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As part of our COVID-19 protocol, we are now requiring our patients to undergo an Optomap® Retinal exam in lieu of dilation to evaluate the inside lining of the eye. This procedure is being performed to lessen the time spent in our office. There is an additional fee of $35 for this test which is often not covered by insurance plans, as it is considered a health screening. However, it can be billed to a medical insurance plan if there is a retinal disease diagnosis. Please speak to our staff for more information.

Home » What's New » Treating Cataracts

June is Cataract Awareness month. Did you know that cataracts are the leading source of loss of vision among those 55 and older? In fact, more than half of all people aged 65 or older have at the very least, partial cataract development. As stated by the National Eye Institute, by the time they hit 80, more than 50 percent of all Americans will either have a cataract or had cataract surgery.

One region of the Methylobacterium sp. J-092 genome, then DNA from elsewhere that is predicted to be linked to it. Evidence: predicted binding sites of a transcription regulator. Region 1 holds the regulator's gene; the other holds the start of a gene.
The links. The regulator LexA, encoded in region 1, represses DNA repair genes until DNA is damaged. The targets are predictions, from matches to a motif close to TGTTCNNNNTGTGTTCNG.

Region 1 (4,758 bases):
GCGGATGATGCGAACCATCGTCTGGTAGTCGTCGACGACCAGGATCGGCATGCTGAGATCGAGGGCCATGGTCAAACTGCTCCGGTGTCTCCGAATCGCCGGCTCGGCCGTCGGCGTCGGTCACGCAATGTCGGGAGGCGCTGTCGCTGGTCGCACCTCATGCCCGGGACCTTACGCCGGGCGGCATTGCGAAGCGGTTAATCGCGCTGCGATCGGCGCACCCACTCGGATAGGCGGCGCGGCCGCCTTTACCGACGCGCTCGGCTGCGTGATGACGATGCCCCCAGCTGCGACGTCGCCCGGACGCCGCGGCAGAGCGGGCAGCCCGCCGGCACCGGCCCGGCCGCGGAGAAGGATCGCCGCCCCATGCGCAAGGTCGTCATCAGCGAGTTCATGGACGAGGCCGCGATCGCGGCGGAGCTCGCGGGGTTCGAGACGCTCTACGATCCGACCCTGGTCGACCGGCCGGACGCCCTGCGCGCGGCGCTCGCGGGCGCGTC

A cataract is like a veil in front of the lens in the eye; one which obstructs or changes the path of light into the eye. Inside the eye, the lens is found within a sort of sac or capsule. As more mature cells break down, they get stuck within the capsule. Eventually, more cells die and accrue, which causes the lens to get cloudy, which makes eyesight blurry. When it comes to most people, cataracts are a normal part of older age. Other possible risk factors for developing a cataract include high blood pressure, family medical history, inflamed eyes, ongoing steroid use, cigarettes and various eye injuries.

During the initial phases of cataract development, brighter lighting and glasses could be implemented to minimize the vision issues you may have begun to notice. At a certain point, though, cataract surgery might be required to improve your sight. But, it's comforting to know that more than 90% of patients who have cataract surgery recover excellent vision.

If you are in your sixties and having a hard time seeing in low light, it's time to discuss cataracts with your eye doctor. Cataracts are treatable, and we know you want to see well throughout your golden years.